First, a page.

NatWest hits back at Bank of Scotland plan to cut £1bn in costs

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The Bank of Scotland said yesterday that it planned to take more than £1bn costs out of NatWest over the next three years if its £22bn hostile bid for the high-street bank succeeds.

The Bank of Scotland said yesterday that it planned to take more than £1bn costs out of NatWest over the next three years if its £22bn hostile bid for the high-street bank succeeds.

Peter Burt, the chief executive, said yesterday that £510m of savings or at least half of the total would come from better management of the NatWest businesses, the rest from eliminating duplication such as head-office and IT functions.

Analysts said that to achieve that figure the bank will have to take a charge of up to £1.25bn in the first year to cover restructuring costs.

Sir David Rowland, the NatWest chairman, hit back saying that NatWest could achieve those cost savings on its own. "This heavily qualified and unsubstantiated announcement again highlights the ill thought-out nature of the Bank of Scotland's bid."

The initial City reaction to the BoS numbers was positive, analysts having pencilled in £400-£700m as the likely costs cutting figure. But some of that enthusiasm wore off later in the day as analysts realised that £200m-£500m of the headline figure related to costs which NatWest had already pledged to eliminate as part of its existing Retail Transformation Programme.

BoS whose own business is substantially more efficient than NatWest insisted these were "bottom-up" numbers based on benchmarking NatWest businesses against their own. The figures excluded Gartmore, Greenwich and Ulster Bank which BoS intends to put up for sale, and NatWest Life for which BoS complained it could not get accurate enough figures.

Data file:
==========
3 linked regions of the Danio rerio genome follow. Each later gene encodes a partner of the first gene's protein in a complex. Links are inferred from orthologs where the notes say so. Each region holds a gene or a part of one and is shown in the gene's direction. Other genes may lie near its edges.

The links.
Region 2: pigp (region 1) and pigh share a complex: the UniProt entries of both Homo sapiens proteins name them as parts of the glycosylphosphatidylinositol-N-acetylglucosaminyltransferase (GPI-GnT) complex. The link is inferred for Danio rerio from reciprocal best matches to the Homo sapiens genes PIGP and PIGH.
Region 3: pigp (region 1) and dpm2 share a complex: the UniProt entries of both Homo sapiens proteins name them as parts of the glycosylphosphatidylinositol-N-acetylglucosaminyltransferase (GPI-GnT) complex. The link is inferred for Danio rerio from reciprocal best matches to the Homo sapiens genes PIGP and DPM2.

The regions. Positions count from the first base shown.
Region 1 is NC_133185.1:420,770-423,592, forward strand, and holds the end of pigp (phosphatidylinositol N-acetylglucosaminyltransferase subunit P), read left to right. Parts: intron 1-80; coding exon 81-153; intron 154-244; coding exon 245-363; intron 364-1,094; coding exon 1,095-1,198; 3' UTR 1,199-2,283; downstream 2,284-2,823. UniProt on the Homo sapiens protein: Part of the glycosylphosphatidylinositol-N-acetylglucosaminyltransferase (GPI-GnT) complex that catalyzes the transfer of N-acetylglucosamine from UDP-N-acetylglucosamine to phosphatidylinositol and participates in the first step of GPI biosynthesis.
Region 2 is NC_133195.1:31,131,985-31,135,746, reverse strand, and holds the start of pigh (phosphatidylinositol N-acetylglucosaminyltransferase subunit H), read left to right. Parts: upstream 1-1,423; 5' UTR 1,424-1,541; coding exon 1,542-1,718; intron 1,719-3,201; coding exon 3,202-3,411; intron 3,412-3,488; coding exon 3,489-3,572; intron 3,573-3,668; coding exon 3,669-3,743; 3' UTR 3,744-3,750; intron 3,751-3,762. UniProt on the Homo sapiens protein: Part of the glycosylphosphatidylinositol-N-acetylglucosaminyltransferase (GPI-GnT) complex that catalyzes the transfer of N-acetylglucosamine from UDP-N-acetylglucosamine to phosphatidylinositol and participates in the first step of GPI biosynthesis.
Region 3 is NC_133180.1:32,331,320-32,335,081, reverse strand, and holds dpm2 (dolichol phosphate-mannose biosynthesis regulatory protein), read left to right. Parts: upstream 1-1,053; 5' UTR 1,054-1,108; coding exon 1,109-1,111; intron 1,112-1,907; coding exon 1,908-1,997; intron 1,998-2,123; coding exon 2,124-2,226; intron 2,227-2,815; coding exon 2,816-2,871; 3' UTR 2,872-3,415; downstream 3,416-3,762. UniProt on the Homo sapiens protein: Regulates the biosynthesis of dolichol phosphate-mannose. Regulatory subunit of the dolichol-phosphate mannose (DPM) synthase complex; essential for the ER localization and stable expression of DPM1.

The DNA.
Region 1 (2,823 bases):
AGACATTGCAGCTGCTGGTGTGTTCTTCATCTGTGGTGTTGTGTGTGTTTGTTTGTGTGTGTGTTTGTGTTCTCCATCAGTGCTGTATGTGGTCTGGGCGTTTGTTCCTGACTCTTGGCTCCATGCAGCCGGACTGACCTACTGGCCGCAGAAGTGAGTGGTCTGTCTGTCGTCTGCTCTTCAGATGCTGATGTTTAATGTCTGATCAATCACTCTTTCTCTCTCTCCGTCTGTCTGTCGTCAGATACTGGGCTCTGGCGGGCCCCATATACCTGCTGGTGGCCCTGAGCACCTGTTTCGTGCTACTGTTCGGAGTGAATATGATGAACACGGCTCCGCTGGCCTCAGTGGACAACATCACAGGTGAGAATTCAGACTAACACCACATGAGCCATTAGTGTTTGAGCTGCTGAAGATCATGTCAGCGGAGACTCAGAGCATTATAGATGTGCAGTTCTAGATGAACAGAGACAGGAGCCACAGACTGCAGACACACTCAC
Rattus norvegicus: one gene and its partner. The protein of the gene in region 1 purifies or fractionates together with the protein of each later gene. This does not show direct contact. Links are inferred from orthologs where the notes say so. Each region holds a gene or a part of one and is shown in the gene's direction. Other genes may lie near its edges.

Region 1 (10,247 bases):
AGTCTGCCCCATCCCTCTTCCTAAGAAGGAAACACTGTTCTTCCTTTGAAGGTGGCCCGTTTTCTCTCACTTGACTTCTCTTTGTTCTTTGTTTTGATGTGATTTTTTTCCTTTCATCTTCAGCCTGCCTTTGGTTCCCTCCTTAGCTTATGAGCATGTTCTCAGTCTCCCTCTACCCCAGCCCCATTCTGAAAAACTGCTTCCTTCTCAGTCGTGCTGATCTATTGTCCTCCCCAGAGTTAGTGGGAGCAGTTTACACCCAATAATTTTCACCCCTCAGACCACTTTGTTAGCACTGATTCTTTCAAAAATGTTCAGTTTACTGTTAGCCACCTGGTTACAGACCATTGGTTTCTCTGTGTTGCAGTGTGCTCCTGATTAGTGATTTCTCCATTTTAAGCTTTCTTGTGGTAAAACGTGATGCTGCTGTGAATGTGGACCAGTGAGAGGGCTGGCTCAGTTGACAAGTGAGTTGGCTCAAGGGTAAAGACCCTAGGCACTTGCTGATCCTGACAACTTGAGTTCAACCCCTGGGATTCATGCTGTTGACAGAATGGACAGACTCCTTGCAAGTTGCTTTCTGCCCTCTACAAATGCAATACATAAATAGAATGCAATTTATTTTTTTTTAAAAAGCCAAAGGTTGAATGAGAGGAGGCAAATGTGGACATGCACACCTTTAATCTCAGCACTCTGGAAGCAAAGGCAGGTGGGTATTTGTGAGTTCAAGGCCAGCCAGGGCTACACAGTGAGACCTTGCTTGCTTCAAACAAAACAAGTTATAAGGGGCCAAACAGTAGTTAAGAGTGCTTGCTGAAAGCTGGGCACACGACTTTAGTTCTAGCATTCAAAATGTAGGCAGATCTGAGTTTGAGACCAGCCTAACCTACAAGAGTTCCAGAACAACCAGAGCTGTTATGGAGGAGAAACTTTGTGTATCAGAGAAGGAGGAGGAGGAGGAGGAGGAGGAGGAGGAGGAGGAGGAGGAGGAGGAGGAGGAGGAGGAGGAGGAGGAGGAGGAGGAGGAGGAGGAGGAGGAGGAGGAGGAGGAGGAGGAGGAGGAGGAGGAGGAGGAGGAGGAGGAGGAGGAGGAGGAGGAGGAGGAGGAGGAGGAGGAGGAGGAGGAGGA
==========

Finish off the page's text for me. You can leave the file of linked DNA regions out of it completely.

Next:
Mr Burt refused to be drawn on job cuts, merely repeating his earlier statement that there would not be tens of thousands of compulsory redundancies.

However, Gordon McQueen, the finance director, said that at the current rate of attrition around 23,000 NatWest employees would leave the bank over the next three years although he made the point that at BoS, the management had succeeded in getting the costs out of the business while actually increasing the total numbers employed.

Bankers queried the decision by BoS to put out the figures separately from the offer document which will not go out to shareholders until next week. Some suggested that showed that BoS was getting nervous in the wake of the sharp fall in its share price over the past few days, and that it is looking for ways to recover momentum.

BoS shares recovered 16.5p to 726.5p yesterday following the publication of BoS's detailed cost-cutting plans. However, that still leaves the see-through price for its bid for NatWest at £12.78 - still £1.60 below NatWest, up 5p at £14.38.

"They look like they have merely teed things up for the Royal Bank of Scotland," said one banker yesterday. RBS gained 44p to 1,371p on expectations that it was now more likely to bid.

The rival Scottish bank, which has been closeted with its advisers for the past two weeks, could justifiably claim to be able to achieve the same cost savings with its own management plus another £800-£900m from removing the overlap between its 300-strong branch network in England and that of NatWest. Bankers believe RBS could easily offer £16 a share and the post of chairman to Sir David Rowland, provided Derek Wanless, the NatWest chief executive, stepped aside in favour of Sir George Mathewson, the RBS chief executive who would step up to chairman when Sir David retired.

Asked whether another bidder could improve on BoS's figure of £1.05bn, Mr Burt pointed out that the BoS plan would deliver 68 per cent of the uplift to NatWest shareholders.

RBS is understood to be working feverishly to secure an agreed deal with NatWest, although it is believed that a deal is still some way away. "The City wants an auction, although in truth it probably has one already," said one banker last night.